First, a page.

Take the 2-minute tour ×
Geographic Information Systems Stack Exchange is a question and answer site for cartographers, geographers and GIS professionals. It's 100% free, no registration required.

I want to implement a script that runs through each feature of a feature class, zooms to the extent of the feature, sets the scale to 1:5.000 and adjacent takes a picture of the scene. The steps are in general very easy. My idea is to use the following code lines:

import arcpy.mapping
myMXD = arcpy.mapping.MapDocument("CURRENT")
df = arcpy.mapping.ListDataFrames(myMXD)[0]
layer = arcpy.mapping.ListLayers(myMXD, "", df)

# Zoom and Scale
df.zoomToSelectedFeatures()
df.scale = 5000

My Question is: How can I run through the whole list of features so that the script will zoom on each feature, set the scale back to 1:5000 and takes a picture? My first idea was to use the Search Cursor to run through the attribute table, but how can I than declare that the feature that is actually "visited" by the cursour is the selected one?

Thanks for any help and suggestions.

Regards

share|improve this question
4  
You may want to look into Data Driven Pages. You can include Data Driven Pages in your Python script and give a static scale (like 5000) as you go to each feature. It can export each zoomed to feature as a separate image. The limitation is that Data Driven Pages only exports as a pdf file. You need ArcGIS 10 to use Data Driven Pages. –  Baltok Feb 4 '13 at 22:16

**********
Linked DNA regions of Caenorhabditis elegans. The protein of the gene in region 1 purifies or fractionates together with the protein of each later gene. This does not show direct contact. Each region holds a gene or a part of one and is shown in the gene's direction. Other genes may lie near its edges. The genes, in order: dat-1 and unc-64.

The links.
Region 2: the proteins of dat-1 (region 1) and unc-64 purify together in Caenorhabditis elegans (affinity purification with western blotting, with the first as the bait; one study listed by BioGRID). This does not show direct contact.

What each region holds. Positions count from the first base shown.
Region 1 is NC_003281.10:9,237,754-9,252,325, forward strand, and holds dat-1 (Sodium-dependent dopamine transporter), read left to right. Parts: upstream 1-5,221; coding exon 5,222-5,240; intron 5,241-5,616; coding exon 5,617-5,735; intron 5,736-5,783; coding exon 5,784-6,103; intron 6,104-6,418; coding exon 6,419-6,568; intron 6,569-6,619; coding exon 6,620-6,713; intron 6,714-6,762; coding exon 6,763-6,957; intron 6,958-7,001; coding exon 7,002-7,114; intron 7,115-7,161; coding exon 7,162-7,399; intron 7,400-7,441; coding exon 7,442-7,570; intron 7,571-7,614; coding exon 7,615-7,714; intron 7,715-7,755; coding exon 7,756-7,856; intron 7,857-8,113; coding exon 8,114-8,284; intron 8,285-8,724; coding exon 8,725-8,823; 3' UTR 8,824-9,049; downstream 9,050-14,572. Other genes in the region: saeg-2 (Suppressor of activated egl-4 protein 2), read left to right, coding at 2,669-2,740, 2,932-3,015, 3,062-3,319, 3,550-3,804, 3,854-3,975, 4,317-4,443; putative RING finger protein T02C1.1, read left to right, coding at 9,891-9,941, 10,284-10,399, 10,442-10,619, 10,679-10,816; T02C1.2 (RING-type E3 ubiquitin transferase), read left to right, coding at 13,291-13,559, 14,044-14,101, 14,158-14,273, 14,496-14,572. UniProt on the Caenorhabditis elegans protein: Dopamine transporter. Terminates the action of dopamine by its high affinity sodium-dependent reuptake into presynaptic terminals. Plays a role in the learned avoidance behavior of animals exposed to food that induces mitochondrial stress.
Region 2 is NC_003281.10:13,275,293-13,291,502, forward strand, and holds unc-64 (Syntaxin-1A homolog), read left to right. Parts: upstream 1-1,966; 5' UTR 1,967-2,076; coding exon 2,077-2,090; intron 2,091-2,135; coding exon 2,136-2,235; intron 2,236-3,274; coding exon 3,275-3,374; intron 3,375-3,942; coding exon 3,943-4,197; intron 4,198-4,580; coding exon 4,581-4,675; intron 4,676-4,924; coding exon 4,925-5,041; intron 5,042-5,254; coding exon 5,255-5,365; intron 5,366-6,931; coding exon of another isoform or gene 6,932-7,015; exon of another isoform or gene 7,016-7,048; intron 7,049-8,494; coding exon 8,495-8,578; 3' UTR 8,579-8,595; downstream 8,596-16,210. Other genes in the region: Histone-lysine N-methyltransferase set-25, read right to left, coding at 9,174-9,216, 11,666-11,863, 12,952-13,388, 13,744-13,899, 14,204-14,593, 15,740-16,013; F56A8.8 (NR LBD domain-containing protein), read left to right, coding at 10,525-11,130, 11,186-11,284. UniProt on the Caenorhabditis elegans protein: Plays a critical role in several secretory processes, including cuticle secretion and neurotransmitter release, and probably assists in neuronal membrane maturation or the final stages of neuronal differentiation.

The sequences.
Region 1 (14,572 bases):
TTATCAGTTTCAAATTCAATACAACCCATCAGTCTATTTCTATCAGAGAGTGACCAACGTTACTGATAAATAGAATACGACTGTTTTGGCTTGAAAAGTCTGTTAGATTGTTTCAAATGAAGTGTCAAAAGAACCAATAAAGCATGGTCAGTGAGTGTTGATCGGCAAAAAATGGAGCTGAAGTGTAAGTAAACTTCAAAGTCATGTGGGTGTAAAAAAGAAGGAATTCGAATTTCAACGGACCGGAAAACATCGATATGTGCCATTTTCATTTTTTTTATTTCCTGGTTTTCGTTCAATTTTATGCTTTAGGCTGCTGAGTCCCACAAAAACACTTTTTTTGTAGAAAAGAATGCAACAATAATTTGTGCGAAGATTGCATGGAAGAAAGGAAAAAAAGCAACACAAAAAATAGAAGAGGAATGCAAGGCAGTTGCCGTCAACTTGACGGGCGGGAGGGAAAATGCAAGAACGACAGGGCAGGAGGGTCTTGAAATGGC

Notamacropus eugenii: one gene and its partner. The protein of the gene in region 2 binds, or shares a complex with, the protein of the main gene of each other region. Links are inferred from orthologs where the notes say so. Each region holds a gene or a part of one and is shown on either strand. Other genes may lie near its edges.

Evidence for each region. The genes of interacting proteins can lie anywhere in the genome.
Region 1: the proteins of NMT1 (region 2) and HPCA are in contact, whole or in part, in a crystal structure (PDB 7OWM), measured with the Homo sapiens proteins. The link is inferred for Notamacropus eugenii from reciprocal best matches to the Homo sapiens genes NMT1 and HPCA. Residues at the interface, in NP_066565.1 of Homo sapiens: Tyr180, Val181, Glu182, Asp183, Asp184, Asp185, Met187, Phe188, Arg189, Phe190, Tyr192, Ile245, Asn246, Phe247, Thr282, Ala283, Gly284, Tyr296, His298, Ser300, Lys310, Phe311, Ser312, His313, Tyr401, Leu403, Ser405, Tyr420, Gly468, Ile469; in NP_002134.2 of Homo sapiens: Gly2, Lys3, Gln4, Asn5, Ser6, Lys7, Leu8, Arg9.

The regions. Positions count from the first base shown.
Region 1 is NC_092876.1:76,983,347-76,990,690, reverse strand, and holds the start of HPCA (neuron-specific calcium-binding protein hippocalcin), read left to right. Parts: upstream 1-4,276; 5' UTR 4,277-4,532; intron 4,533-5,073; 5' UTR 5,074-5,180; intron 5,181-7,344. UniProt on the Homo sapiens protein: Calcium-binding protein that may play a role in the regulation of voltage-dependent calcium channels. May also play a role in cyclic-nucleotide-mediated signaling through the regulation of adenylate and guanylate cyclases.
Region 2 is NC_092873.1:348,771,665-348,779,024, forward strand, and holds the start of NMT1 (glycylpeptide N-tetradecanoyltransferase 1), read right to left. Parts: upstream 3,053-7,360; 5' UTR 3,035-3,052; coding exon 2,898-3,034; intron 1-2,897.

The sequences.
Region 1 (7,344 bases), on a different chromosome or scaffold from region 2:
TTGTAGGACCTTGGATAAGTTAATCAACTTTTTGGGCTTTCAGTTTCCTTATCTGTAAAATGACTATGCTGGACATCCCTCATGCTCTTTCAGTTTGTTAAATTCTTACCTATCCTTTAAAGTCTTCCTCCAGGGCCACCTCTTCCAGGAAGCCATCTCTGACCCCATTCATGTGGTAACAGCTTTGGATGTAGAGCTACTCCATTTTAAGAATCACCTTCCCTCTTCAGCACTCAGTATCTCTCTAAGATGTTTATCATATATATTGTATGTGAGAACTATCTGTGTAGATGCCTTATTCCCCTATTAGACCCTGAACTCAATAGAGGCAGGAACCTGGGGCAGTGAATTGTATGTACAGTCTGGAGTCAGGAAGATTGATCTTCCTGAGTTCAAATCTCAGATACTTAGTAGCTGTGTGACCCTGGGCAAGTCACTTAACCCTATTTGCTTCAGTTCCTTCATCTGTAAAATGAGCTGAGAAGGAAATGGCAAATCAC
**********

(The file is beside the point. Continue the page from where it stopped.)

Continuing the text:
The problem is that I have in real several DFs in my document and my collegue told me, that it is not possible to use Daten Driven Pages on several DFs. So my solution would be to implement an own python script... –  Sven Feb 4 '13 at 22:20
    
It's true that Data Driven Pages can only be applied to one Data Frame at a time. So, you want your Python script to use SearchCursor to iterate through features and update on multiple Data Frames at the same time? –  Baltok Feb 4 '13 at 22:31
    
That would be the preferred solution. –  Sven Feb 5 '13 at 8:09

1 Answer 1

up vote 3 down vote accepted

I would use a two step process:

  1. Create a Python list of every unique ID by running a SearchCursor through it (preferably arcpy.da.SearchCursor but this requires ArcGIS for Desktop 10.1 or higher)

  2. Iterate through that list to use the ID to make and use a SQL expression that lets you Select By Attribute (and zoom to) or apply a Definition Query (and zoom to) to each in succession - I suspect the Definition Query method will provide significantly better performance.

share|improve this answer

Your Answer

 
discard

By posting your answer, you agree to the privacy policy and terms of service.

Not the answer you're looking for? Browse other questions tagged or ask your own question.